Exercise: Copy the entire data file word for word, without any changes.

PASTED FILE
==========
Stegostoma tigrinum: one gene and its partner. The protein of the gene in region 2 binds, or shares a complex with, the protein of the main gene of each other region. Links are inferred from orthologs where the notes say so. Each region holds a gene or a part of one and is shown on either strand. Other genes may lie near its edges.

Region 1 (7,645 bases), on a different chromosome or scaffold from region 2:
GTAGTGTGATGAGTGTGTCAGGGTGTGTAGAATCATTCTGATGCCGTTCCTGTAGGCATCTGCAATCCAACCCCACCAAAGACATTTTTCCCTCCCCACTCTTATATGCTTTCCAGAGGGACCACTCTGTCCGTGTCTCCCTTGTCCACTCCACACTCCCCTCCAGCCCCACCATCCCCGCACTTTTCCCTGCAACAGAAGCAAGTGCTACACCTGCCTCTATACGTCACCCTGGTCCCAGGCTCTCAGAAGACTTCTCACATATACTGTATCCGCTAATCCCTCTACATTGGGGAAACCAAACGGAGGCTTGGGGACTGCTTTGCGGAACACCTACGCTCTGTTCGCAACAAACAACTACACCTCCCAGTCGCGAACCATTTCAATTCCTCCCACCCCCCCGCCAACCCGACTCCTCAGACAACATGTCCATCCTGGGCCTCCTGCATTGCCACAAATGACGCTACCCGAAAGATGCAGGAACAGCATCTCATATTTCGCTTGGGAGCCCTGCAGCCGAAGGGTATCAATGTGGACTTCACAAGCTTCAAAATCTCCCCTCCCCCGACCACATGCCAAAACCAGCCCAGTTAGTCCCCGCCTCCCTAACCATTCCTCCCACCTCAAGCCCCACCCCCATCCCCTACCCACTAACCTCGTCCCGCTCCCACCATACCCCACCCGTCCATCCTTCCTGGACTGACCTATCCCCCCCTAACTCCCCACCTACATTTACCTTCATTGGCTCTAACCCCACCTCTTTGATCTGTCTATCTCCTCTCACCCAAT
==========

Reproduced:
Stegostoma tigrinum: one gene and its partner. The protein of the gene in region 2 binds, or shares a complex with, the protein of the main gene of each other region. Links are inferred from orthologs where the notes say so. Each region holds a gene or a part of one and is shown on either strand. Other genes may lie near its edges.

Region 1 (7,645 bases), on a different chromosome or scaffold from region 2:
GTAGTGTGATGAGTGTGTCAGGGTGTGTAGAATCATTCTGATGCCGTTCCTGTAGGCATCTGCAATCCAACCCCACCAAAGACATTTTTCCCTCCCCACTCTTATATGCTTTCCAGAGGGACCACTCTGTCCGTGTCTCCCTTGTCCACTCCACACTCCCCTCCAGCCCCACCATCCCCGCACTTTTCCCTGCAACAGAAGCAAGTGCTACACCTGCCTCTATACGTCACCCTGGTCCCAGGCTCTCAGAAGACTTCTCACATATACTGTATCCGCTAATCCCTCTACATTGGGGAAACCAAACGGAGGCTTGGGGACTGCTTTGCGGAACACCTACGCTCTGTTCGCAACAAACAACTACACCTCCCAGTCGCGAACCATTTCAATTCCTCCCACCCCCCCGCCAACCCGACTCCTCAGACAACATGTCCATCCTGGGCCTCCTGCATTGCCACAAATGACGCTACCCGAAAGATGCAGGAACAGCATCTCATATTTCGCTTGGGAGCCCTGCAGCCGAAGGGTATCAATGTGGACTTCACAAGCTTCAAAATCTCCCCTCCCCCGACCACATGCCAAAACCAGCCCAGTTAGTCCCCGCCTCCCTAACCATTCCTCCCACCTCAAGCCCCACCCCCATCCCCTACCCACTAACCTCGTCCCGCTCCCACCATACCCCACCCGTCCATCCTTCCTGGACTGACCTATCCCCCCCTAACTCCCCACCTACATTTACCTTCATTGGCTCTAACCCCACCTCTTTGATCTGTCTATCTCCTCTCACCCAAT